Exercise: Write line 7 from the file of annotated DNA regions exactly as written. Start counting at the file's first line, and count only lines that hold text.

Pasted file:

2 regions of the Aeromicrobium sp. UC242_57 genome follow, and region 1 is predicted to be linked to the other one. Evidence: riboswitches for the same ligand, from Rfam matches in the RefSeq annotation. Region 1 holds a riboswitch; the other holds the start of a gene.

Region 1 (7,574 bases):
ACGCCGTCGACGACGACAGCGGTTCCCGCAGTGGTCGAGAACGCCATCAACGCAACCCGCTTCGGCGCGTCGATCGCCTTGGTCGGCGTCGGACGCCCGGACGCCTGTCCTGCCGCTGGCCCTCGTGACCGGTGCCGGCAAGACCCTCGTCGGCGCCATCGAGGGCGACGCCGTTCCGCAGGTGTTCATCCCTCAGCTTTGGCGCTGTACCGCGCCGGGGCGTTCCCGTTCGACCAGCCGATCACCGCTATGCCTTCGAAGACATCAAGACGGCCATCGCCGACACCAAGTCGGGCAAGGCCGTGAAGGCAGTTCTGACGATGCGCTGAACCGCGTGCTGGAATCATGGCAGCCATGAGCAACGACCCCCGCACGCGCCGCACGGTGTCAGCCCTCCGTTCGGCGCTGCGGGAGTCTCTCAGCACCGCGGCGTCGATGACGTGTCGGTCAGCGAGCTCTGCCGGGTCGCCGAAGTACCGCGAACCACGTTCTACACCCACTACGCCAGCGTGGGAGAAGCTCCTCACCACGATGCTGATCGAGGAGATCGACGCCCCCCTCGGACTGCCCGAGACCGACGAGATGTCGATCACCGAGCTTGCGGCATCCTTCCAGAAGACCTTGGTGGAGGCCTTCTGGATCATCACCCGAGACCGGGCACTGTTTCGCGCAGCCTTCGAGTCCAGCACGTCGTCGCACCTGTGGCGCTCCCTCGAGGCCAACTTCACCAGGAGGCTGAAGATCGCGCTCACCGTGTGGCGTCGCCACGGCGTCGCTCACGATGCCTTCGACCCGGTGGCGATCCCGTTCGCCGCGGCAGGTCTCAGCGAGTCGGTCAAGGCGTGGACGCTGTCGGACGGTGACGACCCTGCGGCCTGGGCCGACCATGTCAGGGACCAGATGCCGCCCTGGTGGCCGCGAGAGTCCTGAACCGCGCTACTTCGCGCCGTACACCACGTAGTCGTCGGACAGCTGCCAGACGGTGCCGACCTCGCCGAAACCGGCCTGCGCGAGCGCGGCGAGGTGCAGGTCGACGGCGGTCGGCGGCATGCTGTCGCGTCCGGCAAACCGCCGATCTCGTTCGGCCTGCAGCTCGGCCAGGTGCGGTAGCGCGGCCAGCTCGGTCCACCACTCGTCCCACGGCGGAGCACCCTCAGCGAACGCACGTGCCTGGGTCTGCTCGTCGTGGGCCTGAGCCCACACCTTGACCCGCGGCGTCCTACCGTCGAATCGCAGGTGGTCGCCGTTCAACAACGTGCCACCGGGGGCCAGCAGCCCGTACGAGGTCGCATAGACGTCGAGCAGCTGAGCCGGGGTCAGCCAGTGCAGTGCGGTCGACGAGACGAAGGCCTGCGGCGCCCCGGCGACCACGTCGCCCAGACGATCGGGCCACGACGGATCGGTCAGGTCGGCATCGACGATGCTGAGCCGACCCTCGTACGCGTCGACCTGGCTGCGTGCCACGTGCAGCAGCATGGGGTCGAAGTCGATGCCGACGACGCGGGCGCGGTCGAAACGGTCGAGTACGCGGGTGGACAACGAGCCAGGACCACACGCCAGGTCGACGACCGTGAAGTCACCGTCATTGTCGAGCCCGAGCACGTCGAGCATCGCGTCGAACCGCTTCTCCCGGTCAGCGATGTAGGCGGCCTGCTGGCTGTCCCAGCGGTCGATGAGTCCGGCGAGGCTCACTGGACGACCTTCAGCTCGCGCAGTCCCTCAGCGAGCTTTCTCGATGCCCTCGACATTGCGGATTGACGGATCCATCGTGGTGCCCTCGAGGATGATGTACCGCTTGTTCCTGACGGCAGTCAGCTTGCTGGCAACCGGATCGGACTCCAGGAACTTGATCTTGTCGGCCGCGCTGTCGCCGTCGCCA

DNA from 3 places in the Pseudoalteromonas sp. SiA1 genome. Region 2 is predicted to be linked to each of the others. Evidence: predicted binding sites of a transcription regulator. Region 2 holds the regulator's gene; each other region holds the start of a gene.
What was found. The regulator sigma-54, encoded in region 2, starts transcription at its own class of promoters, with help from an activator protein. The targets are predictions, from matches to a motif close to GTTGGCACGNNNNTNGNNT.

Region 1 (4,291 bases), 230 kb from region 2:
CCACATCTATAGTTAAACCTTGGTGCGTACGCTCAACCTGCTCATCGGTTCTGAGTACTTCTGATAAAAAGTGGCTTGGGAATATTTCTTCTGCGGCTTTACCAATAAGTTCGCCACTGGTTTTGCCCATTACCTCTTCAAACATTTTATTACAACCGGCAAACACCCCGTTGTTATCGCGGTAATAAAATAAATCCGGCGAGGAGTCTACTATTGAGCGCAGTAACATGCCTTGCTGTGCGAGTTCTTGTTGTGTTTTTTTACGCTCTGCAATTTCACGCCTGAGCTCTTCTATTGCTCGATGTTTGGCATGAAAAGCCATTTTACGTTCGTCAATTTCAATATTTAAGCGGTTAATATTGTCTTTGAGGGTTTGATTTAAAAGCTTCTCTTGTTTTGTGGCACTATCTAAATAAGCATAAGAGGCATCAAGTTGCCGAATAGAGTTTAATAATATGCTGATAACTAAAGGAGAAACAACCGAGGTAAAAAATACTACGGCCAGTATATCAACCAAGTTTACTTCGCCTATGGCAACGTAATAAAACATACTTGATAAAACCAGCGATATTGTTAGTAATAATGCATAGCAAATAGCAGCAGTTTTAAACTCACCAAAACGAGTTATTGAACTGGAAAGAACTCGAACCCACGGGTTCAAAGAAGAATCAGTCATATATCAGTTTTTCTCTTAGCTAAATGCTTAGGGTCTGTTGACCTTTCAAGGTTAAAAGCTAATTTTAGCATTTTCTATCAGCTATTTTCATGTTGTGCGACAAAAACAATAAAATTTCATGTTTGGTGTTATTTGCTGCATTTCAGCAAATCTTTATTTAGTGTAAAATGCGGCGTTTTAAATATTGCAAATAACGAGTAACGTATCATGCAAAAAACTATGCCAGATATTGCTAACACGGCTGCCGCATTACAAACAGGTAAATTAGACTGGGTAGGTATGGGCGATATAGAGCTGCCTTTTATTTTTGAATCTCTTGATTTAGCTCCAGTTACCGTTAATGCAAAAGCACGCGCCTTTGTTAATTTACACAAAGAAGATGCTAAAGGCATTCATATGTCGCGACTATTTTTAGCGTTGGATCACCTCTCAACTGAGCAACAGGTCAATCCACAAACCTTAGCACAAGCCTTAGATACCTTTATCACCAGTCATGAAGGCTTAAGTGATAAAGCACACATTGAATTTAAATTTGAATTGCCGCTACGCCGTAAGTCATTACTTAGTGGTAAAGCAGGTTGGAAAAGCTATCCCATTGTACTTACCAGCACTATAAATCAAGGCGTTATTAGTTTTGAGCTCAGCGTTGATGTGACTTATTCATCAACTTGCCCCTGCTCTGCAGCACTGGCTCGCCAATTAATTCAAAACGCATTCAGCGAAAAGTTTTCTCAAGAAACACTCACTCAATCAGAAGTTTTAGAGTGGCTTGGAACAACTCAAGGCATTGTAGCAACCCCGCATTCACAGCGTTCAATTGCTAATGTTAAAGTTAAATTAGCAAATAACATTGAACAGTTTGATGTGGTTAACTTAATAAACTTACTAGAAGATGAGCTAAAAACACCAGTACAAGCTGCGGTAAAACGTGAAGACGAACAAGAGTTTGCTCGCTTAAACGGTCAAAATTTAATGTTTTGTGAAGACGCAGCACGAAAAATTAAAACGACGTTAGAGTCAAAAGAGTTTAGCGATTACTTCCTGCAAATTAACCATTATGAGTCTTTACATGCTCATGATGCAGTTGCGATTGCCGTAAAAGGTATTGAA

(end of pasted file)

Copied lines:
CCACATCTATAGTTAAACCTTGGTGCGTACGCTCAACCTGCTCATCGGTTCTGAGTACTTCTGATAAAAAGTGGCTTGGGAATATTTCTTCTGCGGCTTTACCAATAAGTTCGCCACTGGTTTTGCCCATTACCTCTTCAAACATTTTATTACAACCGGCAAACACCCCGTTGTTATCGCGGTAATAAAATAAATCCGGCGAGGAGTCTACTATTGAGCGCAGTAACATGCCTTGCTGTGCGAGTTCTTGTTGTGTTTTTTTACGCTCTGCAATTTCACGCCTGAGCTCTTCTATTGCTCGATGTTTGGCATGAAAAGCCATTTTACGTTCGTCAATTTCAATATTTAAGCGGTTAATATTGTCTTTGAGGGTTTGATTTAAAAGCTTCTCTTGTTTTGTGGCACTATCTAAATAAGCATAAGAGGCATCAAGTTGCCGAATAGAGTTTAATAATATGCTGATAACTAAAGGAGAAACAACCGAGGTAAAAAATACTACGGCCAGTATATCAACCAAGTTTACTTCGCCTATGGCAACGTAATAAAACATACTTGATAAAACCAGCGATATTGTTAGTAATAATGCATAGCAAATAGCAGCAGTTTTAAACTCACCAAAACGAGTTATTGAACTGGAAAGAACTCGAACCCACGGGTTCAAAGAAGAATCAGTCATATATCAGTTTTTCTCTTAGCTAAATGCTTAGGGTCTGTTGACCTTTCAAGGTTAAAAGCTAATTTTAGCATTTTCTATCAGCTATTTTCATGTTGTGCGACAAAAACAATAAAATTTCATGTTTGGTGTTATTTGCTGCATTTCAGCAAATCTTTATTTAGTGTAAAATGCGGCGTTTTAAATATTGCAAATAACGAGTAACGTATCATGCAAAAAACTATGCCAGATATTGCTAACACGGCTGCCGCATTACAAACAGGTAAATTAGACTGGGTAGGTATGGGCGATATAGAGCTGCCTTTTATTTTTGAATCTCTTGATTTAGCTCCAGTTACCGTTAATGCAAAAGCACGCGCCTTTGTTAATTTACACAAAGAAGATGCTAAAGGCATTCATATGTCGCGACTATTTTTAGCGTTGGATCACCTCTCAACTGAGCAACAGGTCAATCCACAAACCTTAGCACAAGCCTTAGATACCTTTATCACCAGTCATGAAGGCTTAAGTGATAAAGCACACATTGAATTTAAATTTGAATTGCCGCTACGCCGTAAGTCATTACTTAGTGGTAAAGCAGGTTGGAAAAGCTATCCCATTGTACTTACCAGCACTATAAATCAAGGCGTTATTAGTTTTGAGCTCAGCGTTGATGTGACTTATTCATCAACTTGCCCCTGCTCTGCAGCACTGGCTCGCCAATTAATTCAAAACGCATTCAGCGAAAAGTTTTCTCAAGAAACACTCACTCAATCAGAAGTTTTAGAGTGGCTTGGAACAACTCAAGGCATTGTAGCAACCCCGCATTCACAGCGTTCAATTGCTAATGTTAAAGTTAAATTAGCAAATAACATTGAACAGTTTGATGTGGTTAACTTAATAAACTTACTAGAAGATGAGCTAAAAACACCAGTACAAGCTGCGGTAAAACGTGAAGACGAACAAGAGTTTGCTCGCTTAAACGGTCAAAATTTAATGTTTTGTGAAGACGCAGCACGAAAAATTAAAACGACGTTAGAGTCAAAAGAGTTTAGCGATTACTTCCTGCAAATTAACCATTATGAGTCTTTACATGCTCATGATGCAGTTGCGATTGCCGTAAAAGGTATTGAA